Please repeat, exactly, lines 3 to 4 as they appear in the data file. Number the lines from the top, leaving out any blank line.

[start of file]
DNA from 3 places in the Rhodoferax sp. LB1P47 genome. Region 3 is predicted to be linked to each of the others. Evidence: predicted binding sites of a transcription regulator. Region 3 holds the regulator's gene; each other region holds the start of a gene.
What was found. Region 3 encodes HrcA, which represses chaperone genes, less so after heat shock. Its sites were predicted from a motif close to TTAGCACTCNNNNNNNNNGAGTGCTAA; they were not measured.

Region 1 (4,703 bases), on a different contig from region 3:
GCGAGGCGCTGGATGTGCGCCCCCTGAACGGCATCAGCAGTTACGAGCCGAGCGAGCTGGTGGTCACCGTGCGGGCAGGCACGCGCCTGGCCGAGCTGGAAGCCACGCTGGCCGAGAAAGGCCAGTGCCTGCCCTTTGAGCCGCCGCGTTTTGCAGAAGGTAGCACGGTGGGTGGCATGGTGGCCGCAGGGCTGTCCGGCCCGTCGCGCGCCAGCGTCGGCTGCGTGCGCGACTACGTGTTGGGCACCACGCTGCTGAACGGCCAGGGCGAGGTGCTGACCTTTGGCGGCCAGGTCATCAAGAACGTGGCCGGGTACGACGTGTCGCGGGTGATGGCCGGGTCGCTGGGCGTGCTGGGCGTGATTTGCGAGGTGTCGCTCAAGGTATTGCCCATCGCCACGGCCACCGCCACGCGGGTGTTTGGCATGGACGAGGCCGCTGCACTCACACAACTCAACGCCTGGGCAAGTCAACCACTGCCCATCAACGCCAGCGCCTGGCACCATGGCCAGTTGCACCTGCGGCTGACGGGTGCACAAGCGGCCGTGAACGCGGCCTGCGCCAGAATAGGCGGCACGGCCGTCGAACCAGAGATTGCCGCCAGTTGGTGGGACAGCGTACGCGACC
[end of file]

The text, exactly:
Region 1 (4,703 bases), on a different contig from region 3:
GCGAGGCGCTGGATGTGCGCCCCCTGAACGGCATCAGCAGTTACGAGCCGAGCGAGCTGGTGGTCACCGTGCGGGCAGGCACGCGCCTGGCCGAGCTGGAAGCCACGCTGGCCGAGAAAGGCCAGTGCCTGCCCTTTGAGCCGCCGCGTTTTGCAGAAGGTAGCACGGTGGGTGGCATGGTGGCCGCAGGGCTGTCCGGCCCGTCGCGCGCCAGCGTCGGCTGCGTGCGCGACTACGTGTTGGGCACCACGCTGCTGAACGGCCAGGGCGAGGTGCTGACCTTTGGCGGCCAGGTCATCAAGAACGTGGCCGGGTACGACGTGTCGCGGGTGATGGCCGGGTCGCTGGGCGTGCTGGGCGTGATTTGCGAGGTGTCGCTCAAGGTATTGCCCATCGCCACGGCCACCGCCACGCGGGTGTTTGGCATGGACGAGGCCGCTGCACTCACACAACTCAACGCCTGGGCAAGTCAACCACTGCCCATCAACGCCAGCGCCTGGCACCATGGCCAGTTGCACCTGCGGCTGACGGGTGCACAAGCGGCCGTGAACGCGGCCTGCGCCAGAATAGGCGGCACGGCCGTCGAACCAGAGATTGCCGCCAGTTGGTGGGACAGCGTACGCGACC